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    significance of the sadhana. The Sadhana of Mahamudra brings togetherthe ultimate teachings from two great Tibetan spiritual lineages: thedzogchen, or maha ati, teachings of the Nyingma and the mahamudrateachings of the Kagyu.

    Next are two short articles that present the vajrayana practice ofmantra, which uses the repetition of sacred syllables to invoke the wis-dom and energy of egolessness in the form of various herukas,1 or non-theistic deities. The first article, H: An Approach to Mantra, is ageneral explanation of the basic usage of mantra as well as a specificdiscussion of the mantra , which is the seed, or root, syllable for allof the herukas. The next article, Explanation of the Vajra Guru Man-tra, also presents general guidelines for understanding the practice ofmantra. However, the main body of this piece is an explanation of thismantra and its association with invoking the power and presence ofPadmasambhava.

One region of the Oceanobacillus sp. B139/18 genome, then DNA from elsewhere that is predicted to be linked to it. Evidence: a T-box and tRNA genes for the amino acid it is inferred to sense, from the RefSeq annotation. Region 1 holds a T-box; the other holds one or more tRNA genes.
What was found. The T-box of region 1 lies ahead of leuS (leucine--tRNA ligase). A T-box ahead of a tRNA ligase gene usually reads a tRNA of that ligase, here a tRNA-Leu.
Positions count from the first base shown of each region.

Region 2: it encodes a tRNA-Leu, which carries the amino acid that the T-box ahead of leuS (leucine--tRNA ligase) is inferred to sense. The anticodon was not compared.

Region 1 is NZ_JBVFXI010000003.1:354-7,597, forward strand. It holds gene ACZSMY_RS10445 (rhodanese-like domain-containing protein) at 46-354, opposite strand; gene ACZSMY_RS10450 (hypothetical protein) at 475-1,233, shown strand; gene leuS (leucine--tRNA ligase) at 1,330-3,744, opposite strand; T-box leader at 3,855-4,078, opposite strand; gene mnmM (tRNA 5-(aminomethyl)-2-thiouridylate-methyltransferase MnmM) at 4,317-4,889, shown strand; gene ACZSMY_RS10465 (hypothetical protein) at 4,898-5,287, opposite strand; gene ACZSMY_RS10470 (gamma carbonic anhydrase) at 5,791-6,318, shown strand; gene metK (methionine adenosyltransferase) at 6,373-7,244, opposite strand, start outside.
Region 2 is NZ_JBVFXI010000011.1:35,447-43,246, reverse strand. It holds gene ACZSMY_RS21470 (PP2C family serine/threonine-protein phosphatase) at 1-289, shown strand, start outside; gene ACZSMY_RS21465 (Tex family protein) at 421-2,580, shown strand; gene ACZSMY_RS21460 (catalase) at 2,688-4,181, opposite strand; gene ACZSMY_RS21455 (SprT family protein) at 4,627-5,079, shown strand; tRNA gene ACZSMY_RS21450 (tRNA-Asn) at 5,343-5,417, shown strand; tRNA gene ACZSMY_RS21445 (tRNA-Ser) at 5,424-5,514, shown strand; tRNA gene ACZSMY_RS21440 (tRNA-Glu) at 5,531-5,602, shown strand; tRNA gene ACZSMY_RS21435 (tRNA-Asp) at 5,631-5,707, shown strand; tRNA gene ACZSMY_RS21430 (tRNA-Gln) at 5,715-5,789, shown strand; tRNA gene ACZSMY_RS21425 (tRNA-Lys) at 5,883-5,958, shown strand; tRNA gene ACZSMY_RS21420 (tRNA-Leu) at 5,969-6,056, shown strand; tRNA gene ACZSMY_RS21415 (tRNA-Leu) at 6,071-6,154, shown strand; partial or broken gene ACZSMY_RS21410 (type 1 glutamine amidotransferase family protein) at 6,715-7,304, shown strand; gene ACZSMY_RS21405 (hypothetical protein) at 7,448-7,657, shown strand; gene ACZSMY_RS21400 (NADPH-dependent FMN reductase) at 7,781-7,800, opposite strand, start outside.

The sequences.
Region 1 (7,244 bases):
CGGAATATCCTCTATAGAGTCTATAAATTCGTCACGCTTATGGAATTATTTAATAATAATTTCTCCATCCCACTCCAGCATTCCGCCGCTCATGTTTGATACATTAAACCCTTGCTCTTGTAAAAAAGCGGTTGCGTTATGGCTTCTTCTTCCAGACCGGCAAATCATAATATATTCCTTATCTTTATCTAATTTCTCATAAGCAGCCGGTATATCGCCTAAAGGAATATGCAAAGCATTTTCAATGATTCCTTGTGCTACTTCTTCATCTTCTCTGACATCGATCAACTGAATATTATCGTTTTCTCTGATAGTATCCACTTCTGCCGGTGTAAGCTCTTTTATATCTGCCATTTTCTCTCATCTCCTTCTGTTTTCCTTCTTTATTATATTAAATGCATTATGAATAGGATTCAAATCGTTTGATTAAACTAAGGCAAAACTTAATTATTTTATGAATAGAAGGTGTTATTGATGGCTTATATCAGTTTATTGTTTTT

Next is an interview with Chogyam Trungpa on the ngondro prac-tices, or the four foundations, which are the entrance into the formalpractice of vajrayana. This interview was part of the introduction to theEnglish translation of The Torch of Certainty, a classic Tibetan text on ngon-dro composed by Jamgon Kongtrul the Great and translated by JudithHanson. Trungpa Rinpoches foreword from this book is also included.

    The Practicing Lineage and The Mishap Lineage discuss the ori-gins of Trungpa Rinpoches own spiritual lineage, the line of the Trung-pas. Then there is the short piece Teachings on the Tulku Principleand finally three articles on Milarepa, Tibets most famous Buddhistyogi.